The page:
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Jerry Garcia by Jon Carroll

(This originally appeared as "A Conversation with Jerry Garcia" in the Spring/Summer 1982 Playboy Guide: Electronic Entertainment.)

Jon Carroll: Why are the Grateful Dead more convincing - and more entertaining - in concert than they are in the studio making albums?

Jerry Garcia: When you're on stage, all of these things that are really technical tend to occupy your attention. Music is something that escapes between frenzies, between anxiety attacks. Usually you're thinking, my God, that amplifier sounds a little weird, or what's wrong with that string. But every once in a while there are wonderful clearings in the wilderness.

JC: The curious part is that they seem to require an audience.

JG: I've never experienced it without an audience. I try to psych myself up in the studio - getting a nice tasty stereo mix in the earphones and closing my eyes and kind of imagining, kind of projecting myself into an audience situation, but it doesn't work. It's just some two-way street. The audience is hoping to get off, and you're hoping to click. We used to talk to Bill Walton, the basketball star, about being on, you know - hitting it just right. There's a great correlation between professional sports and music. They're both improvisational.

JC: You said that the Grateful Dead doesn't will it to happen; it lets it happen. The Rolling Stones always seem to be trying to make it happen, to force the issue.

JG: Right. They can sound very ugly and harsh at times, and then at other times they're just wonderful. But their attitude is different. There's antagonism there. It's one of the classic rock'n'roll attitudes; it's the punk attitude. I dig it, but it's not what we do. We're friendly. For me, I can't see relating to the audience any other way. We exist by their grace. It's very hard for me to do anything but like them. They're nice people. This thing of following bands on the road is very funny. Some bands make it hard for other bands; some audiences are real rowdy and smash everything. You get lumped in with everybody, and you have to constantly separate yourself. Listen, our audience is not the Black Sabbath audience.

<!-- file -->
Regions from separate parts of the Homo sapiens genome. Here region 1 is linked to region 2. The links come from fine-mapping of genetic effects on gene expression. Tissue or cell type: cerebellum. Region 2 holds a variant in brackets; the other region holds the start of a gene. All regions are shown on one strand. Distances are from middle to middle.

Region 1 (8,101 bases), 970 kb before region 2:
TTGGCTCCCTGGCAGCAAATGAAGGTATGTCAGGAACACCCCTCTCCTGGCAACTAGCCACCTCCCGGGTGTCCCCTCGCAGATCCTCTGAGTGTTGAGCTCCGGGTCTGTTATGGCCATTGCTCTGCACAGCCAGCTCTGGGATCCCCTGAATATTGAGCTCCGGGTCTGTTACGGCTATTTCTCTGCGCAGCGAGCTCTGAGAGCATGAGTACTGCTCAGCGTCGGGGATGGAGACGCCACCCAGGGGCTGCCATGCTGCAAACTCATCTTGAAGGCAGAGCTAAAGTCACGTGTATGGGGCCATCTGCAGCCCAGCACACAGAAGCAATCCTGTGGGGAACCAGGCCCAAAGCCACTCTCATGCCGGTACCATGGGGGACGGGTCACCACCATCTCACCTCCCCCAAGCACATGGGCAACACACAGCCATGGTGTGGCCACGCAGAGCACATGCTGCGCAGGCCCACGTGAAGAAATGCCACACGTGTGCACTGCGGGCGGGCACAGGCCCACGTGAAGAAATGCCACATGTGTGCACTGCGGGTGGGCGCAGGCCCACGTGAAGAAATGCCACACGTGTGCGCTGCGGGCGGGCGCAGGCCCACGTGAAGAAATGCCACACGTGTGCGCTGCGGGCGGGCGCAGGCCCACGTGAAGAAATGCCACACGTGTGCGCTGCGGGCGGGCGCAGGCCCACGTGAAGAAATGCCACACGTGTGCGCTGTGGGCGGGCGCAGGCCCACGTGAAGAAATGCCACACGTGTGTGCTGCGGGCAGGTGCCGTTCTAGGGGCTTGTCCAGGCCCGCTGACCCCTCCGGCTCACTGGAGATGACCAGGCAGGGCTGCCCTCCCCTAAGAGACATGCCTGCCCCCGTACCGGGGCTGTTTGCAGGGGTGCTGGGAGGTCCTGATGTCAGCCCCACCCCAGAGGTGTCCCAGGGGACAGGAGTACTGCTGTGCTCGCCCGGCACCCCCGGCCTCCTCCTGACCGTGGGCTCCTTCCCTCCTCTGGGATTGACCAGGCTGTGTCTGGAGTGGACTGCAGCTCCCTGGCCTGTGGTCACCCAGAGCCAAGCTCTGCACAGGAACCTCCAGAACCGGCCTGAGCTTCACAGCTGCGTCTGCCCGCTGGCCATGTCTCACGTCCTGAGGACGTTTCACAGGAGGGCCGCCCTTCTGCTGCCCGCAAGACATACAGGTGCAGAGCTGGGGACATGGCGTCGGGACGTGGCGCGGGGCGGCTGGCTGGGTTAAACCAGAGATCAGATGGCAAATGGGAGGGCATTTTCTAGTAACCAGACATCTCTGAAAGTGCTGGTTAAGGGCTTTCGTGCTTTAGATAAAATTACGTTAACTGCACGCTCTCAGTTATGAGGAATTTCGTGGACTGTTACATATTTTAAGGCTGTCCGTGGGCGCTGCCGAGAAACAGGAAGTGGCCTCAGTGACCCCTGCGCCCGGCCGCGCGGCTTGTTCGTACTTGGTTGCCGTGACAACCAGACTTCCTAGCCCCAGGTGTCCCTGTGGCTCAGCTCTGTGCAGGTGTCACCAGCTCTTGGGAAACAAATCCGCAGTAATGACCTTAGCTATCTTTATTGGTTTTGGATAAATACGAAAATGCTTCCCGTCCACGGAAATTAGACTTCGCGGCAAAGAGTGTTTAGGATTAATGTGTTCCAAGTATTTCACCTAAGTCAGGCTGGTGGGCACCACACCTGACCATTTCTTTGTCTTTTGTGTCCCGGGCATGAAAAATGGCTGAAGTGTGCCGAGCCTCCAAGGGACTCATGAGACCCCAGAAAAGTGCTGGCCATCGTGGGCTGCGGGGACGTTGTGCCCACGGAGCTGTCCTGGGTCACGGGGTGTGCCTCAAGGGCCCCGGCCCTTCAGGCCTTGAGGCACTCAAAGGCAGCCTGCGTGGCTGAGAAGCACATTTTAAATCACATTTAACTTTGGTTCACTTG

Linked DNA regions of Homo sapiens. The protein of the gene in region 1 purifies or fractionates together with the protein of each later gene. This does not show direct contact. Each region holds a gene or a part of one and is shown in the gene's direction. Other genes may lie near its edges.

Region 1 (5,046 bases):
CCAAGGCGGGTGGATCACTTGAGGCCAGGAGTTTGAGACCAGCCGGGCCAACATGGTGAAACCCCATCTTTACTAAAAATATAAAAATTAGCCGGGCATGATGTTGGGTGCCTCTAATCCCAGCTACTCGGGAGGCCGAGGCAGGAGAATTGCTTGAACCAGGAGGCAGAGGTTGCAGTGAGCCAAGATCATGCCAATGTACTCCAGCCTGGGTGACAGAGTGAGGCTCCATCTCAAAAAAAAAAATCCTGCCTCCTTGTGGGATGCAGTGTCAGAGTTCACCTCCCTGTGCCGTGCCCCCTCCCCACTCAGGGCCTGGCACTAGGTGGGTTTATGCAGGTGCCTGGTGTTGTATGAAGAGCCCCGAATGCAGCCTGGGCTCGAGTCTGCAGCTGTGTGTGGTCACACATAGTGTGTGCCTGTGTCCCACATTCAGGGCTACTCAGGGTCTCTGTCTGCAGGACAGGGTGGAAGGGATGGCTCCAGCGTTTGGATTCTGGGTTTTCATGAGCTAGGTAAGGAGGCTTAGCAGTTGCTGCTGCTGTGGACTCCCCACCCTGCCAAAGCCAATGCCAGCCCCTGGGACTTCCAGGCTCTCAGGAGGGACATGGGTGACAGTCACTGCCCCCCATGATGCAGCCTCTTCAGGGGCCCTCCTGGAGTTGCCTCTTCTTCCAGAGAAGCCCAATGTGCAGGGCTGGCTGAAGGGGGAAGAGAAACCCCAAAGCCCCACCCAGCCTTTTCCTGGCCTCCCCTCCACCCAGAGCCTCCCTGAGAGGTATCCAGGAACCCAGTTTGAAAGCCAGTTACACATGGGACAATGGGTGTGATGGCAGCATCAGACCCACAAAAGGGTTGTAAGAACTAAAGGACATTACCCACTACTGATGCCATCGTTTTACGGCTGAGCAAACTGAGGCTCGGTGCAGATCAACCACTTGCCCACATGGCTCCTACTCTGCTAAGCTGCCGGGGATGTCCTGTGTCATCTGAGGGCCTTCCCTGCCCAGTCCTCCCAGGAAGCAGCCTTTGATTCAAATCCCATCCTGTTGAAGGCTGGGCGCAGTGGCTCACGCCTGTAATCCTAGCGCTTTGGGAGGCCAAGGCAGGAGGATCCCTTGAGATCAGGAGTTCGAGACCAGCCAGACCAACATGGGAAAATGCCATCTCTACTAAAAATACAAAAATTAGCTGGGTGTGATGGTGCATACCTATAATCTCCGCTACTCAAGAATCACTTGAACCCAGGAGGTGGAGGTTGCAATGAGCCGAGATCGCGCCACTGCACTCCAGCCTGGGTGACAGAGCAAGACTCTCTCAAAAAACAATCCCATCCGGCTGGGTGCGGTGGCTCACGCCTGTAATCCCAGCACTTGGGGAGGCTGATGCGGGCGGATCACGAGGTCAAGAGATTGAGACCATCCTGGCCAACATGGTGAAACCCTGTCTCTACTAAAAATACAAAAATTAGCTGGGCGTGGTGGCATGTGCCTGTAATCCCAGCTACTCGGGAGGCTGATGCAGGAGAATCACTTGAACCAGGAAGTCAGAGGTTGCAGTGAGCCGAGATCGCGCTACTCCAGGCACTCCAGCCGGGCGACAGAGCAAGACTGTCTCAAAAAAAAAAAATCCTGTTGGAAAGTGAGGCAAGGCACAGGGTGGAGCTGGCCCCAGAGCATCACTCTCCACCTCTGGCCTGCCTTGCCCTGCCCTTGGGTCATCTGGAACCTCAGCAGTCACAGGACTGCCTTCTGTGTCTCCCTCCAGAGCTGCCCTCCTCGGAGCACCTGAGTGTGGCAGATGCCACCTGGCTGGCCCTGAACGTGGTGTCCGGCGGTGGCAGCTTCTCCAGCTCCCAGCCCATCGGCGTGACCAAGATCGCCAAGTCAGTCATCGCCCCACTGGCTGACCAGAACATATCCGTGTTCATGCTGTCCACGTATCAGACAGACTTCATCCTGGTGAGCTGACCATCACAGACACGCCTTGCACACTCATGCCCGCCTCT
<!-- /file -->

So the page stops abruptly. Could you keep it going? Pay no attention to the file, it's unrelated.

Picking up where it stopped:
JC: So your main responsibility is to your audience.

JG: Sure. Of course, we want to give them their money's worth, but we also want to avoid putting them in positions of harm. There are some places in America where we can't play because of the friction between the local authorities and the audience. We've had the experience of, basically, acting as bait. The first couple of times we played Nassau Coliseum on Long Island, the police busted about 100 people. They took advantage of the situation. We have to try to make sure that doesn't happen.

JC: Have you ever worked for the authorities? Would you ever consider playing to support a political candidate?

JG: Never. We draw the line at that. Who's that cool, really? Who's so cool you would want them leading people? Nobody, certainly no politician. We've been hit on by all kinds of them, candidates, gurus, holy men. All kinds of power freaks have hit on us at one time or another to raise money for them or get on the bandwagon and sell their trip. It's our responsibility to keep ourselves free of those connotations. I want the Grateful Dead experience to be one of those things that doesn't have a hook. We're all very anti-authoritarian. There's nothing that we believe so uniformly and so totally that we could use the Grateful Dead to advertise it.

JC: Not even toothpaste?

JG: Not even real good toothpaste.

JC: Do you still get hassled by the law?

JG: It's an ever-present danger. I have a feeling this whole Reagan era means a tightening down from the top, so we're always on guard. We try to be as cool as we possibly can. The world is still not that safe for people like us. But I don't think any law enforcement agency sees us as a real menace.

JC: That's interesting, because ten years ago you were perceived as a menace to public health and safety.

JG: Well, we might still be. It's just that nothing's ever come of it. No major disasters or anything; our audience comes out for a good time and that's it. We've had countless sheriffs and chiefs of police giving us points because they've dealt with our crowd, and they know the difference between our crowd and other crowds. I mean, maybe I'm wrong. Maybe they have thick dossiers on all of us and they're just waiting for us to make a false move. But I don't think so. I think we've won the fight against our Sixties image.